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Jun 19

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Brincadores Galore

(Note:  A Survey of the World is simply a report into what is occurring worldwide in terms of natural, cultural, and religious events.  The author does not necessarily endorse any activities, beliefs, or opinions mentioned in each article.  The reader can choose to take each article as a source of either information, entertainment, study, or prayer.)

In our last survey of the world, our great white shark friend directed us to the port city of Guaymas, Mexico, in the northwestern state of Sonora.  We will linger in Sonora, to explore some of the cultural and religious aspects of the area.  Heading southeast from Guaymas, along Route 15 and Route 118, just before the Alamos, lies the quaint town of La Aduana, the self-proclaimed “brincadore” (mexican jumping bean) capital of the world.  Undoubtedly, we have all been in the possession of jumping beans at some point in our lives, either as a Christmas stocking stuffer or as a present from your great aunt and uncle when they visited “Ol’ Mexico”.

The jumping bean is neither bean nor fruit.  It is a modified flower seed pod from one particular type of large desert shrub (Sebastiana pavoniana), which grows only in the states of Sonora and Chihuahua.  The seed pods are comandeered by a certain moth, whose larva hollow out the pods and use them as a temporary home and food source while they undergo their metamorphosis.  This may take several months, and, if the larva lives, it will chew through the lighter colored portion of the “jumping bean” shell and fly away.  Good for the moth, not good for the broken-hearted child whose jumping bean no longer works.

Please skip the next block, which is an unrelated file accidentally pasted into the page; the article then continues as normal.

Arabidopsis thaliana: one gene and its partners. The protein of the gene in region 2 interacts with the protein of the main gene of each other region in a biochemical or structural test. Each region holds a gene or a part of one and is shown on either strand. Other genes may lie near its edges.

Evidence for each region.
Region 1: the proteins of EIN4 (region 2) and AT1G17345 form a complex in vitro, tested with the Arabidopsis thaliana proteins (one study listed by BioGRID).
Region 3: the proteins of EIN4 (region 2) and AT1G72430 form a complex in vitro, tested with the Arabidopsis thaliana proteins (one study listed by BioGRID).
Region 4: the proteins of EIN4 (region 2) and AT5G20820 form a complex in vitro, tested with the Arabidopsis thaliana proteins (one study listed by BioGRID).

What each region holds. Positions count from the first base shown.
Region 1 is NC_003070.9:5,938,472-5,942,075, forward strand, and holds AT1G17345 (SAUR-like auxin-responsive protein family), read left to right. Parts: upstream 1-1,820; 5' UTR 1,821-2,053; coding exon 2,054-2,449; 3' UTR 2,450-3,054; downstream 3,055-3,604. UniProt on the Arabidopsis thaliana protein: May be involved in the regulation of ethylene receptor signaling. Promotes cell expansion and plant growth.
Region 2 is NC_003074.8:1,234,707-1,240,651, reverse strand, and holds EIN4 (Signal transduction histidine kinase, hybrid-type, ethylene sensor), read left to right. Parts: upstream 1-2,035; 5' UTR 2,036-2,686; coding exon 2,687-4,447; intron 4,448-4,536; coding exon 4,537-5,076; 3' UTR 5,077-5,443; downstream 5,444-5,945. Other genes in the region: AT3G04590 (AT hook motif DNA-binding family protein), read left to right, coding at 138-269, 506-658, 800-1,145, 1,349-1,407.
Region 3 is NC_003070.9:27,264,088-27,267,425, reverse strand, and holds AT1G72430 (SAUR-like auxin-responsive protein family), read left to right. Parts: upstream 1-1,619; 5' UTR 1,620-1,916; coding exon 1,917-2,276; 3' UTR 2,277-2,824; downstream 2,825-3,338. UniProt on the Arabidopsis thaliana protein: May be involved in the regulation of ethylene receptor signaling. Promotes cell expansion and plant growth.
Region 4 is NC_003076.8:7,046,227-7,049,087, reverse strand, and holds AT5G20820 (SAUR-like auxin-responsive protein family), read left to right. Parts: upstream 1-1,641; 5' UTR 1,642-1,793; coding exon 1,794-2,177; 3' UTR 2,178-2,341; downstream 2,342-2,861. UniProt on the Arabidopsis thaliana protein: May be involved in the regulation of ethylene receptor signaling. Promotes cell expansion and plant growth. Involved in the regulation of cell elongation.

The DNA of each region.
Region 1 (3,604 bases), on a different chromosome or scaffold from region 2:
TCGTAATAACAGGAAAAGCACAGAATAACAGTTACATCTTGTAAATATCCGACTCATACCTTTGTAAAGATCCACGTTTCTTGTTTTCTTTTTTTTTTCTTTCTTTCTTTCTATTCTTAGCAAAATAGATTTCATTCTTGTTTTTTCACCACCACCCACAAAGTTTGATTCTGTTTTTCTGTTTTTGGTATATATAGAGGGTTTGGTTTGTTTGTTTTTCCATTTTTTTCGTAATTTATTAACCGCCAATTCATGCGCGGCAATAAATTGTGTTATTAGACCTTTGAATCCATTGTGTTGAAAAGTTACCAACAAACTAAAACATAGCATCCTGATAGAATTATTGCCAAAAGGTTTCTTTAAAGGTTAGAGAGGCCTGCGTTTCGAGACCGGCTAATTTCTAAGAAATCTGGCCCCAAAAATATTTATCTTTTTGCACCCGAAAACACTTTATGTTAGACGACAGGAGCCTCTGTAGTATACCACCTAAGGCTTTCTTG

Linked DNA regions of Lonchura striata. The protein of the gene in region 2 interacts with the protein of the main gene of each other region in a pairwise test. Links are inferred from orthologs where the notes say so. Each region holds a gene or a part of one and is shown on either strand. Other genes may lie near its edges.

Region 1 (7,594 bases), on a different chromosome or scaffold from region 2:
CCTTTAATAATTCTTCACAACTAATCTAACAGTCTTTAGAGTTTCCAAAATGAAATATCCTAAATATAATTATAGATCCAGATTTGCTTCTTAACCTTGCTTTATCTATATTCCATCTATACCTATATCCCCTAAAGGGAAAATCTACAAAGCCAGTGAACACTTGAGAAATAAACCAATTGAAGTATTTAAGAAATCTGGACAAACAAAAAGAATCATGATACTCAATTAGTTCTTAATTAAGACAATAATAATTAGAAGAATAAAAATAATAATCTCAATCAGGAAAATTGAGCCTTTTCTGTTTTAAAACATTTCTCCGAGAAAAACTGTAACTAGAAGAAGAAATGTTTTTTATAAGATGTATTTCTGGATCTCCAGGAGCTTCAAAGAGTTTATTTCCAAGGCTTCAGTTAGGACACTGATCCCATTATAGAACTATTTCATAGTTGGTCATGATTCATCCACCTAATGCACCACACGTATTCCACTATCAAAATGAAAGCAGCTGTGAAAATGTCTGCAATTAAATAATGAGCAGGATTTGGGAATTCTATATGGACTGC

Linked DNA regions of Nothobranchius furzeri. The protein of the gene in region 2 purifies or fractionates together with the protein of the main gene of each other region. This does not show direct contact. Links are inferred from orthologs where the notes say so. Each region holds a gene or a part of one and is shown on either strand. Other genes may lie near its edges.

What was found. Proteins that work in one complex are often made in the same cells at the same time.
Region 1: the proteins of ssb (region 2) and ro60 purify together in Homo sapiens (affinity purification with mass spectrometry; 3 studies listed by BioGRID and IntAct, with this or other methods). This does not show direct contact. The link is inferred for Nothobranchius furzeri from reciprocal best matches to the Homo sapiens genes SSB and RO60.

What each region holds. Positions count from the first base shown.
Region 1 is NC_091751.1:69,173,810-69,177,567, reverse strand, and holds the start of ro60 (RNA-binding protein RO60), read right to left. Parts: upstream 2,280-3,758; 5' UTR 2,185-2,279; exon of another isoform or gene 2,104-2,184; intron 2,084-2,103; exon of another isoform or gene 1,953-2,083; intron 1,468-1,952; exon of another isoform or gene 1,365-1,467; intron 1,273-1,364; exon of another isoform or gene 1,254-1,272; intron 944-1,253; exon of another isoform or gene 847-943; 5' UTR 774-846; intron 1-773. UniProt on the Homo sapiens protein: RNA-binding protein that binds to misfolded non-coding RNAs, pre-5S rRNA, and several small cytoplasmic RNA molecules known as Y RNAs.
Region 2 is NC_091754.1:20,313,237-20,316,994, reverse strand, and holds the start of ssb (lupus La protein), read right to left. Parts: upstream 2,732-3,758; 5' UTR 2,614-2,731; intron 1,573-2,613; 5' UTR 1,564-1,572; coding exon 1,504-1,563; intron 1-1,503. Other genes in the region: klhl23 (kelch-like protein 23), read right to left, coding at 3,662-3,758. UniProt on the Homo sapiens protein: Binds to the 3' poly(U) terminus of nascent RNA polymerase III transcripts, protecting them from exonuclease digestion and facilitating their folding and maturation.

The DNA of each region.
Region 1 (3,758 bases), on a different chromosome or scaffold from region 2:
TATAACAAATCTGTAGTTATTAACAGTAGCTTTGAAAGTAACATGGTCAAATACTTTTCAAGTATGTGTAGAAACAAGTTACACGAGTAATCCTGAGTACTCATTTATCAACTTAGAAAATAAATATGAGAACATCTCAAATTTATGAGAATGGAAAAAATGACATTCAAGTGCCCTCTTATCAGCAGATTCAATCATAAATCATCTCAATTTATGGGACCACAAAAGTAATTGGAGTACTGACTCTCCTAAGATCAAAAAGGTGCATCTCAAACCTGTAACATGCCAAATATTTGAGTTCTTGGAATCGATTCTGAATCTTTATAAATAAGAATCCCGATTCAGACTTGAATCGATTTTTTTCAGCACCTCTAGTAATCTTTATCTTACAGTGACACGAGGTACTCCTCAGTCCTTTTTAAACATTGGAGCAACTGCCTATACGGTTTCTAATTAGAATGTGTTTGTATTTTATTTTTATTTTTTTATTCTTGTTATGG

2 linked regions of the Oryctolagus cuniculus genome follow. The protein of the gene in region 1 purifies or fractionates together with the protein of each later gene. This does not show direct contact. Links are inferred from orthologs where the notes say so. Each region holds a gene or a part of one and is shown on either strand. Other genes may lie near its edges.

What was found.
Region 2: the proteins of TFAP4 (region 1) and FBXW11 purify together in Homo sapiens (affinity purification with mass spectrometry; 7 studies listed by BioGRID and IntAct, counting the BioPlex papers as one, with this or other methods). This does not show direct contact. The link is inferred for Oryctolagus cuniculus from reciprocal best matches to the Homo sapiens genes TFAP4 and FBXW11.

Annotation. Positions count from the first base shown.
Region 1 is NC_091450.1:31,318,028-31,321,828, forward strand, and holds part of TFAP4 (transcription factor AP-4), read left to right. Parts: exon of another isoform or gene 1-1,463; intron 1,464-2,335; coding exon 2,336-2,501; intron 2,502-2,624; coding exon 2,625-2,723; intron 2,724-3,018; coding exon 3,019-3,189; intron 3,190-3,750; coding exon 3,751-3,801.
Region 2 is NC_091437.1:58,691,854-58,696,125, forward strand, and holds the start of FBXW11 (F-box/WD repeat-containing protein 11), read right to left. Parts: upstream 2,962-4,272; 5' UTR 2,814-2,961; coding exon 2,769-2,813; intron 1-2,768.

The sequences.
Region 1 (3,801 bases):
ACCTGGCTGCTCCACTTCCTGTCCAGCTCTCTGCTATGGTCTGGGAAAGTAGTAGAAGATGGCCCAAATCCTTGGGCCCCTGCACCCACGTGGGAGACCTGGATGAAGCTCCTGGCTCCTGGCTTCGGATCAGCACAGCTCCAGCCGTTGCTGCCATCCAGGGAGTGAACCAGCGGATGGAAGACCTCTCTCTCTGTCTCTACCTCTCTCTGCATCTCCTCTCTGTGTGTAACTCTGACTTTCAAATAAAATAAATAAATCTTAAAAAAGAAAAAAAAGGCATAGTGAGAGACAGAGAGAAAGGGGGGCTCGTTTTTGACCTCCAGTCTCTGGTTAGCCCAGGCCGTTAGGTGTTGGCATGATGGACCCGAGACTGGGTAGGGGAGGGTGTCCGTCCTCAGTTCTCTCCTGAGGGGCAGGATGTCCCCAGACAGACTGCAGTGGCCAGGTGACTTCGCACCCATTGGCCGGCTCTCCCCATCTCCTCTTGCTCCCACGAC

Like a congressman during re-election time, the moth larva will do anything to avoid heat.  The desert heat of Mexico can be particularly deadly.  Inside the seed pod, the larva will twitch when it senses excessive heat and “jump” to find a cooler spot.  Entertainment for us, survival for them.  Jumping beans were very popular and common in the mid twentieth century, less so now since more rigid border controls on plants and animals have put a crimp on sales.  (So much for the NAFTA open border.  Maybe they should put jumping beans in the pockets of illegal immigrants to reinvigorate the industry.)  At one time, over 12 million “beans” were harvested annually.  Today, the annual harvest is only about 2 million beans.  The jumping of the beans has become a popular gambling game in local bars and restaurants, proof positive that you can place a bet on anything.  (The ultimate example of this was during the U.S. Civil War, when bored soldiers bet on the fastest lice crawling across a plate.)  I guess from the diagram, you receive a certain number of points from the number that the bean jumps upon.  To each his own.

 

 

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